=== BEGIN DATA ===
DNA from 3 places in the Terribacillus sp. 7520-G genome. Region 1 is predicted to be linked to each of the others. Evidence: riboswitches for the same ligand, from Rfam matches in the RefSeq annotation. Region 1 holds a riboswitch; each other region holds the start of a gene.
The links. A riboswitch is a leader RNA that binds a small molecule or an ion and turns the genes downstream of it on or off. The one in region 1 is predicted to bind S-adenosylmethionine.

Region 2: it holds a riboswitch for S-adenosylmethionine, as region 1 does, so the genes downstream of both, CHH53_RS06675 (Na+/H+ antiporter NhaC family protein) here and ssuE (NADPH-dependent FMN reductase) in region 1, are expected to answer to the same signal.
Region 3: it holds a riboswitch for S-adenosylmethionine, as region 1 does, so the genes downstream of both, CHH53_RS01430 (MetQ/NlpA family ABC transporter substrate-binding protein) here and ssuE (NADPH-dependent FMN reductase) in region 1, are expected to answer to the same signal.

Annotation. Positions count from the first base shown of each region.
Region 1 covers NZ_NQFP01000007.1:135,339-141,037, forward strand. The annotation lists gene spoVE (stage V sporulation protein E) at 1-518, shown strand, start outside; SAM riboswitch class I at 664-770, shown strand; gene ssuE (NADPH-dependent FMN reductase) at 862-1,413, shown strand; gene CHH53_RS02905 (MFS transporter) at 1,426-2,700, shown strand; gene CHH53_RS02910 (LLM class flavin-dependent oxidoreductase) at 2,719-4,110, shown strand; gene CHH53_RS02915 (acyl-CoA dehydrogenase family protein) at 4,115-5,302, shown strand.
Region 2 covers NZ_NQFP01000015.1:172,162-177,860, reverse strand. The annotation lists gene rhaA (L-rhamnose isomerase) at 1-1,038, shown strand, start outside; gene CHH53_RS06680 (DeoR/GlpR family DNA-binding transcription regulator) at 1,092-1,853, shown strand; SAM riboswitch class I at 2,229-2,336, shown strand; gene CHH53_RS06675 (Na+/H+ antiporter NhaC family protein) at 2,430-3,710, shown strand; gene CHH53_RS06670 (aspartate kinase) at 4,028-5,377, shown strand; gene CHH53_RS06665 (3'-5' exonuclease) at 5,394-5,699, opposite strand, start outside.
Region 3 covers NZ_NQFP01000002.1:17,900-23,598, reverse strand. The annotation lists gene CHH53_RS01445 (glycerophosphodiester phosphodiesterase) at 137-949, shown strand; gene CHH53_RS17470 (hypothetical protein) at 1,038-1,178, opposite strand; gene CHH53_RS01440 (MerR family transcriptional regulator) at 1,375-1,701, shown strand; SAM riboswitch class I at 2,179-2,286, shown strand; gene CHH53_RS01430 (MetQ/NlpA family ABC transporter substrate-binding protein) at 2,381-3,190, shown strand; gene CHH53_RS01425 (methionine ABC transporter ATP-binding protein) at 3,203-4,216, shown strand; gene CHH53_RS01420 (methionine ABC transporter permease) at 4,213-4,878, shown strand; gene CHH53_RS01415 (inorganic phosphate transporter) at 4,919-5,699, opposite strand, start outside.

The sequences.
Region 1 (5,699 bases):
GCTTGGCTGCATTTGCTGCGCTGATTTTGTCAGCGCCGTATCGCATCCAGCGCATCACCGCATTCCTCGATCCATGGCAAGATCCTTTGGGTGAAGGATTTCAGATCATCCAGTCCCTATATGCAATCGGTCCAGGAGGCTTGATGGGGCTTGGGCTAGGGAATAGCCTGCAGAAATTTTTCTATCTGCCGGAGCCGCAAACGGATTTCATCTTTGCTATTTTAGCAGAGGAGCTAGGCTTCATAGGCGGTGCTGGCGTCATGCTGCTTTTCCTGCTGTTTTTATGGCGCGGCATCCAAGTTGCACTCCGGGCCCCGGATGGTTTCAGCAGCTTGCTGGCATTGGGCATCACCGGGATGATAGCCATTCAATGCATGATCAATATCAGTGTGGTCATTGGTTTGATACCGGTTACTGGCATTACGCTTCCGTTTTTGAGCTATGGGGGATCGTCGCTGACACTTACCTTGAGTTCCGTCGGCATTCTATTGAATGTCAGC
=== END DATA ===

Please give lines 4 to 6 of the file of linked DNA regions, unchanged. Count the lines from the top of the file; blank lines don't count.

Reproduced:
Region 3: it holds a riboswitch for S-adenosylmethionine, as region 1 does, so the genes downstream of both, CHH53_RS01430 (MetQ/NlpA family ABC transporter substrate-binding protein) here and ssuE (NADPH-dependent FMN reductase) in region 1, are expected to answer to the same signal.

Annotation. Positions count from the first base shown of each region.
Region 1 covers NZ_NQFP01000007.1:135,339-141,037, forward strand. The annotation lists gene spoVE (stage V sporulation protein E) at 1-518, shown strand, start outside; SAM riboswitch class I at 664-770, shown strand; gene ssuE (NADPH-dependent FMN reductase) at 862-1,413, shown strand; gene CHH53_RS02905 (MFS transporter) at 1,426-2,700, shown strand; gene CHH53_RS02910 (LLM class flavin-dependent oxidoreductase) at 2,719-4,110, shown strand; gene CHH53_RS02915 (acyl-CoA dehydrogenase family protein) at 4,115-5,302, shown strand.